JACKSON — It wasn’t until the Facebook post advertising a “free historic log cabin” that the calls started pouring in.
“The phone lit up,” Kent Van Riper said.
Van Riper is part of a trio of Melody Ranch Homeowners Association members who are working to help the subdivision south of town relocate a 930-square-foot log cabin that originally stood in Grand Teton National Park. Since the Facebook post, 30 people have inquired about the 1930s cabin, and volunteers Van Riper, Michael Schrotz and Jim Hammerel have been inundated with showings.
“I feel like a Realtor, but I get zero commission from this deal,” Hammerel said. “But I know it’s the best thing for the community. Our whole goal is to keep this thing out of the dump.”
The log structure was once a gas station and store near Jackson Lake Lodge. The cabin was moved to Melody Ranch from Grand Teton National Park in 1962, where for years it served owner Paul Von Gontard as a storage, tack room and even housing for a daughter.
When the subdivision was created the building was converted to a sales office. But with Melody subdivided and sold off, for more than a decade it has been boarded up.
The Melody HOA studied all sorts of uses for the property: a shared co-working space, a birthday party room or affordable housing. Ultimately they decided to seek a new off-site home for it.
“I could just see the cabin was probably best in somebody else’s hands,” Hammerel said. “We didn’t have the time or resources to maintain it, and we thought we’d pass it on to a new owner.”
Teton County Historic Preservation Board Chairwoman Katherine Wonson advised the HOA that because the building was moved from its original location, it isn’t as valuable, but it’s still worth saving.
“While it’s not one of the most important buildings because it’s no longer in its context, we thought architecturally it was interesting,” Wonson said.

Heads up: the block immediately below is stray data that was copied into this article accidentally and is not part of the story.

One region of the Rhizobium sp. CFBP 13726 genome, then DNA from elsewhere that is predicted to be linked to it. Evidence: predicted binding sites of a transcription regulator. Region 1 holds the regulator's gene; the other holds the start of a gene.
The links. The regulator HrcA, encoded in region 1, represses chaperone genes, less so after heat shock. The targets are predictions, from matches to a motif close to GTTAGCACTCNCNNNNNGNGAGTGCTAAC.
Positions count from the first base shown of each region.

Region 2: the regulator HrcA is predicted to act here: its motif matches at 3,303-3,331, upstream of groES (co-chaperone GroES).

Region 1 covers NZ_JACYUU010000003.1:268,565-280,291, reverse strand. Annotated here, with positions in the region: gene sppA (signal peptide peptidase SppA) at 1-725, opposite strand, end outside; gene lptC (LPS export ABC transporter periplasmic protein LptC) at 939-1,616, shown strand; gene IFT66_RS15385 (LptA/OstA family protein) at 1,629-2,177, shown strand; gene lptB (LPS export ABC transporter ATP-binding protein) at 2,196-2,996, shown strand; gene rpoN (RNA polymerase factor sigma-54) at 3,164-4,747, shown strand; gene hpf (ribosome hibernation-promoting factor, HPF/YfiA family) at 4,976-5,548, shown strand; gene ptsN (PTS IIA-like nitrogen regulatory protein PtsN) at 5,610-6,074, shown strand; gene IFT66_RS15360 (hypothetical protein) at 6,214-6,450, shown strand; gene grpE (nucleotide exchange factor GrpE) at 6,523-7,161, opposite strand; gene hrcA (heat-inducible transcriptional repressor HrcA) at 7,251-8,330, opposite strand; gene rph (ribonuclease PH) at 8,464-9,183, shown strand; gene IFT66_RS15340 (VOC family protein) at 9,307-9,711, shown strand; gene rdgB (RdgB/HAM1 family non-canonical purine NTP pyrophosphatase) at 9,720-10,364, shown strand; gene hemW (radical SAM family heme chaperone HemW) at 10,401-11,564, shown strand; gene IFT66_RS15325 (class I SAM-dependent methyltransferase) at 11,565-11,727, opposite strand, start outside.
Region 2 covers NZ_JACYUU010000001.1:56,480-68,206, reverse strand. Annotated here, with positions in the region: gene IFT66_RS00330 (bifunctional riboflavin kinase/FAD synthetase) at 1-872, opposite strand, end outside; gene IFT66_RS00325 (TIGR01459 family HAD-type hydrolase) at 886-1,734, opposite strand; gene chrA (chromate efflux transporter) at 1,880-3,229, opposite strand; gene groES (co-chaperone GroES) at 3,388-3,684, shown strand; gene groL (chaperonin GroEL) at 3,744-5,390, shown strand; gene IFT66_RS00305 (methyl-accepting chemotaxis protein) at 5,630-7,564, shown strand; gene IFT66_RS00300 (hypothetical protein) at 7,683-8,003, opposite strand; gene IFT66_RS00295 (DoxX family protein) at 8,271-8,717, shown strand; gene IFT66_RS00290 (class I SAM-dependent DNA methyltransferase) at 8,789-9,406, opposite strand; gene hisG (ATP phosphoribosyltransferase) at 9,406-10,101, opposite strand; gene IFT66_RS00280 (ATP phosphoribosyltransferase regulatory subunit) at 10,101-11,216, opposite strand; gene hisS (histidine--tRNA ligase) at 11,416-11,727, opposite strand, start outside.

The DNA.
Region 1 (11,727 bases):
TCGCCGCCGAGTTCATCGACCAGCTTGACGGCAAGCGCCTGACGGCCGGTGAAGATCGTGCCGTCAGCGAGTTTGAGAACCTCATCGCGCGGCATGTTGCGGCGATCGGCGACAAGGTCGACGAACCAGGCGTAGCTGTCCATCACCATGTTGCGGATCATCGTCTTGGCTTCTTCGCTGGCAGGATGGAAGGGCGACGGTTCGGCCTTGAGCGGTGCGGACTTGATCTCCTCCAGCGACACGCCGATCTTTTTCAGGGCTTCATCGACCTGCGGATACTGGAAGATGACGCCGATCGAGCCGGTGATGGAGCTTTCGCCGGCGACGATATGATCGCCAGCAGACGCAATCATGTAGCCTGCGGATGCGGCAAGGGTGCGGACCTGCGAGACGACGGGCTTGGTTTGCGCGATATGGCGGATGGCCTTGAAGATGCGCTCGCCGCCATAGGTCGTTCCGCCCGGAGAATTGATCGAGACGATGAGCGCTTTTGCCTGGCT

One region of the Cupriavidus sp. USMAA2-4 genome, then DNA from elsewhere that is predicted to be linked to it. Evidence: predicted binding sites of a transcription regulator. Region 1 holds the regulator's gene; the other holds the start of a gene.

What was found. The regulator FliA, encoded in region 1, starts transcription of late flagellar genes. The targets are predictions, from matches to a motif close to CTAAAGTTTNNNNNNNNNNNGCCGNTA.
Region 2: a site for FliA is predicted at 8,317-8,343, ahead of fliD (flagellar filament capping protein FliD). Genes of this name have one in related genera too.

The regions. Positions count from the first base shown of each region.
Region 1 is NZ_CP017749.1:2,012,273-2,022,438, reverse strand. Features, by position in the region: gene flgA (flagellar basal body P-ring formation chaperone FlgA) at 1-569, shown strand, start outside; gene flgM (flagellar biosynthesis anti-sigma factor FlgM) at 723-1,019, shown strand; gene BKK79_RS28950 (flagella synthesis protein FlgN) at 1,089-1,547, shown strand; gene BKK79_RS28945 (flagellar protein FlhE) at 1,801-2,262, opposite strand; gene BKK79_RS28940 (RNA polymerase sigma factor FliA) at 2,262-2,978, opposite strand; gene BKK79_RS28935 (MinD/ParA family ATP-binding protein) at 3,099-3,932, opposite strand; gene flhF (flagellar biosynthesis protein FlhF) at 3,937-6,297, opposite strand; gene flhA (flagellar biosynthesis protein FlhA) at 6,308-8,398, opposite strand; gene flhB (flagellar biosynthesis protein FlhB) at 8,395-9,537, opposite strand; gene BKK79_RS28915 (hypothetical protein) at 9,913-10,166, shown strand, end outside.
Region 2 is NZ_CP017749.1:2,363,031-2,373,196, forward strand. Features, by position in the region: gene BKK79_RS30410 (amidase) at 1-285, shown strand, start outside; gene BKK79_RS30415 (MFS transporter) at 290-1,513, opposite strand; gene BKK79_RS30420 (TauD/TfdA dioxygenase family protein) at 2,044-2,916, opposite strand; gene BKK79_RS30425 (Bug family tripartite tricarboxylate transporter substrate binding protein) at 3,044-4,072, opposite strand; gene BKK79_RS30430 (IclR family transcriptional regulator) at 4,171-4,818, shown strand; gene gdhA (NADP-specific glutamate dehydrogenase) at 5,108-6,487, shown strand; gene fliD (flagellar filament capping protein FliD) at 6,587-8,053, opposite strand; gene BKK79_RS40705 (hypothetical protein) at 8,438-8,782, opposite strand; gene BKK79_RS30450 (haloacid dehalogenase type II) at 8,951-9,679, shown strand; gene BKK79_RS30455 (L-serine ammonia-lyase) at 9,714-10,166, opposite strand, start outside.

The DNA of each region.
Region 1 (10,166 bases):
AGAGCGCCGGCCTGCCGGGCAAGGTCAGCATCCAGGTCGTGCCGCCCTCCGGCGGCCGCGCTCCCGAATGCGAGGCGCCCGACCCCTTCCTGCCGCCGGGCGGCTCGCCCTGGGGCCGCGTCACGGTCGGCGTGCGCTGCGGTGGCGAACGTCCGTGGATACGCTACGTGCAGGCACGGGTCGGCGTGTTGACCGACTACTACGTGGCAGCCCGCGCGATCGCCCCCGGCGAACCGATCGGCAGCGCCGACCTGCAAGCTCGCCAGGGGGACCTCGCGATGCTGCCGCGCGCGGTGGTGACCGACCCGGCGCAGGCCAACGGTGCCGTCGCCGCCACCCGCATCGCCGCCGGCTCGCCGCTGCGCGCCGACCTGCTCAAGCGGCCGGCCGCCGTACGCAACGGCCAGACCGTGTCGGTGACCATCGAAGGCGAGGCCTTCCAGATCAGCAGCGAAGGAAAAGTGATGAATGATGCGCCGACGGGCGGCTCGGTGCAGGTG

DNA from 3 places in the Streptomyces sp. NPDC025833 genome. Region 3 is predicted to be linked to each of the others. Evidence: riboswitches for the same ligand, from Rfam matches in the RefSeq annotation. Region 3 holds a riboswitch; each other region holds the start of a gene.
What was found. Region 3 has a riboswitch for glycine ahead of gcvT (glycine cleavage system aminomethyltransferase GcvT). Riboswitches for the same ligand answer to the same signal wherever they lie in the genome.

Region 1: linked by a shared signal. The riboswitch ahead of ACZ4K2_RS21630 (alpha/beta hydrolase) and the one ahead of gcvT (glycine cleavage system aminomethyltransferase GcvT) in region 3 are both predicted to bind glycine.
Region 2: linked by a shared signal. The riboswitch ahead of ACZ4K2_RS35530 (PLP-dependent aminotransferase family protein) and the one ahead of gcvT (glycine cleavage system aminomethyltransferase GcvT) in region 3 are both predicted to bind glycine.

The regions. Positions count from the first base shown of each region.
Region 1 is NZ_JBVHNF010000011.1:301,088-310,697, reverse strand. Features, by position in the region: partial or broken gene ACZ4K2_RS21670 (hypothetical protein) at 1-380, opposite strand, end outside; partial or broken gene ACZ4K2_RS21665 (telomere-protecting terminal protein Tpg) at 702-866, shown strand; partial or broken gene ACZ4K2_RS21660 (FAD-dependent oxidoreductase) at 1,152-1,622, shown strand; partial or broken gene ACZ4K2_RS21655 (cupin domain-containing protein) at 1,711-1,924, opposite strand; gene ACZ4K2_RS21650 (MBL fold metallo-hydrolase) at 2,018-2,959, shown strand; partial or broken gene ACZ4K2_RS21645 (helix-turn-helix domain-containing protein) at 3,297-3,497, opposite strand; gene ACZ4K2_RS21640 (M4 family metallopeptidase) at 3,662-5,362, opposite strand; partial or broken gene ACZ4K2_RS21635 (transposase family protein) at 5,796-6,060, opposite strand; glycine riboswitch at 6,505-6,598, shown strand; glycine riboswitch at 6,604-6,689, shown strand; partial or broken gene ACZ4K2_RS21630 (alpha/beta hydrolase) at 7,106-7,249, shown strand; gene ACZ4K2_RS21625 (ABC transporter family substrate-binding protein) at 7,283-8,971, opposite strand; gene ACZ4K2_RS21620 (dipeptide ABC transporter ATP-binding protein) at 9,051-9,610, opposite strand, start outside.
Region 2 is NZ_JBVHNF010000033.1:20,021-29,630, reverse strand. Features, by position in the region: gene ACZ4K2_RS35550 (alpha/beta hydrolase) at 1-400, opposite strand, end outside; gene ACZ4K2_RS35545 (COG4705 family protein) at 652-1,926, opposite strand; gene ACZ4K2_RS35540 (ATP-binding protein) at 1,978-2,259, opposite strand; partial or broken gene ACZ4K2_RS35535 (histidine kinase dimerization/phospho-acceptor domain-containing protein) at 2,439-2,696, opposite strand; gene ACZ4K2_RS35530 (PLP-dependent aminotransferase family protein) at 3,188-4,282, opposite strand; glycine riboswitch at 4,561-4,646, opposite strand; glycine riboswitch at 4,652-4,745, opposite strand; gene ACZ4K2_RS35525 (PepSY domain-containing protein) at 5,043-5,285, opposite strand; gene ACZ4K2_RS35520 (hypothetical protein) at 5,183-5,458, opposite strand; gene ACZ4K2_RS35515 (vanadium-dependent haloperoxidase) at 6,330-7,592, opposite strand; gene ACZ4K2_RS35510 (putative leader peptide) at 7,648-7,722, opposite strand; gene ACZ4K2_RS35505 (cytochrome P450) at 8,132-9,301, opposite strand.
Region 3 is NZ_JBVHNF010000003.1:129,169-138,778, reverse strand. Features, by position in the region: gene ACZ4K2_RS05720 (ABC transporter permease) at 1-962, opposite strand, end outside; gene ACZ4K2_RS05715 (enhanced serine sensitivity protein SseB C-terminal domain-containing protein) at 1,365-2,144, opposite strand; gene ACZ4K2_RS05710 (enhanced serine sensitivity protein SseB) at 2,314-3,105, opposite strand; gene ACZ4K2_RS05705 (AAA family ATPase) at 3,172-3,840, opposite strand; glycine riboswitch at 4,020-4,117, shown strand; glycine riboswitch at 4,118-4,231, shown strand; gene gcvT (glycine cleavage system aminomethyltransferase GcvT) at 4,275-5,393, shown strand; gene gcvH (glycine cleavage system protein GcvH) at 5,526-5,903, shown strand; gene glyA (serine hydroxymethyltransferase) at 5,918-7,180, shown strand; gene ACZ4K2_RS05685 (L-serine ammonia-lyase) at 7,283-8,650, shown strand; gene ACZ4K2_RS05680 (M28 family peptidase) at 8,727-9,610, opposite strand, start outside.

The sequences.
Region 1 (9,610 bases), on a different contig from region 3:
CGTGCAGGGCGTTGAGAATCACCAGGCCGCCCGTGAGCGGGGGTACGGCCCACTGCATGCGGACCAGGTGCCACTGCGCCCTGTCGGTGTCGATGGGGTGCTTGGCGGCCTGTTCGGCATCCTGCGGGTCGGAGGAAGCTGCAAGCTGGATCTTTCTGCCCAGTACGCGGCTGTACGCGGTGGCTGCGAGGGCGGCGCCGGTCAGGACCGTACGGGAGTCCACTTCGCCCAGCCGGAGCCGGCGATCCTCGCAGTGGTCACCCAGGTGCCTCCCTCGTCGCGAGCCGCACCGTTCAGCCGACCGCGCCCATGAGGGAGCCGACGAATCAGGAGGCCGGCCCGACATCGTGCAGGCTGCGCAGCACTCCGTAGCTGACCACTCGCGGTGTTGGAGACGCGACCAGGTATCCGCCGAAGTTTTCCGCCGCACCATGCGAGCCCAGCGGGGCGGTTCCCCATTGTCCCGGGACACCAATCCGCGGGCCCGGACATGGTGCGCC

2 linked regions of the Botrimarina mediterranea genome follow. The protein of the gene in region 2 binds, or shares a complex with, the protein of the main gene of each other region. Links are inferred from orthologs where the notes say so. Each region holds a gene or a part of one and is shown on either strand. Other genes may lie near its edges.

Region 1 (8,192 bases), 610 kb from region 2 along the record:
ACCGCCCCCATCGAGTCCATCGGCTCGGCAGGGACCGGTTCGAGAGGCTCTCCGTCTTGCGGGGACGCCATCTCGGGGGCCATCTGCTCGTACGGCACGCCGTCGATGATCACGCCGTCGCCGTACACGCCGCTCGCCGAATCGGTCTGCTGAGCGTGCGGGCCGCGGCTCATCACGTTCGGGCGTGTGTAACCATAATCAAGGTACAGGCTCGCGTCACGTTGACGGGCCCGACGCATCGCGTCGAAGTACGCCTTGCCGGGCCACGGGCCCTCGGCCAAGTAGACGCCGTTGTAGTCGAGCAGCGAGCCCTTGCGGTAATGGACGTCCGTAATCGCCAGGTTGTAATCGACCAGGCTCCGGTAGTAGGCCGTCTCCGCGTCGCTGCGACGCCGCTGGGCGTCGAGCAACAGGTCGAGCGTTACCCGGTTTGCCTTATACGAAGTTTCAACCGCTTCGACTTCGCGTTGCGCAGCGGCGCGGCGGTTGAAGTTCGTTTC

There’s no plan for what Melody homeowners will replace the cabin with, but trails, an exercise facility and a bike park are some early ideas.
When people enter the cabin for a showing, Van Riper said their first reaction is an impressed “oh, wow” at the intact log cabin siding and frame. But often that’s followed by a more solemn “oh, wow” at the scope of the labor to repair the building and the expense involved with a move. The cost of moving it is estimated at $30,000 to $40,000.
Hammerel said some interested parties hope to use the cabin on their property as a spare structure or for hosting weddings, while other suggestions have ranged from a horse tack room, a bar or housing. Some cabin viewers are “tire kickers,” they say, while others are truly enthusiastic about moving the cabin.
“They all have a dream of protecting part of Jackson and want to do something to fix it up,” Schrotz said.
“It’s kind of fun to see what’s going to happen,” Van Riper said.
The HOA is asking interested parties to submit a proposal detailing their plan with the cabin, which will be vetted by the board.
“We want to make sure it’s a successful move,” Schrotz said. “We’re really looking for, why do you want to do it, how are you going to do this, when are you going to do this, what are the details for your proposal.”
Restoring an old building is a serious undertaking, but the three hope to find the right fit.
“If you’re into history and you want to preserve a piece of Jackson Hole, this would be a project for you,” Schrotz said.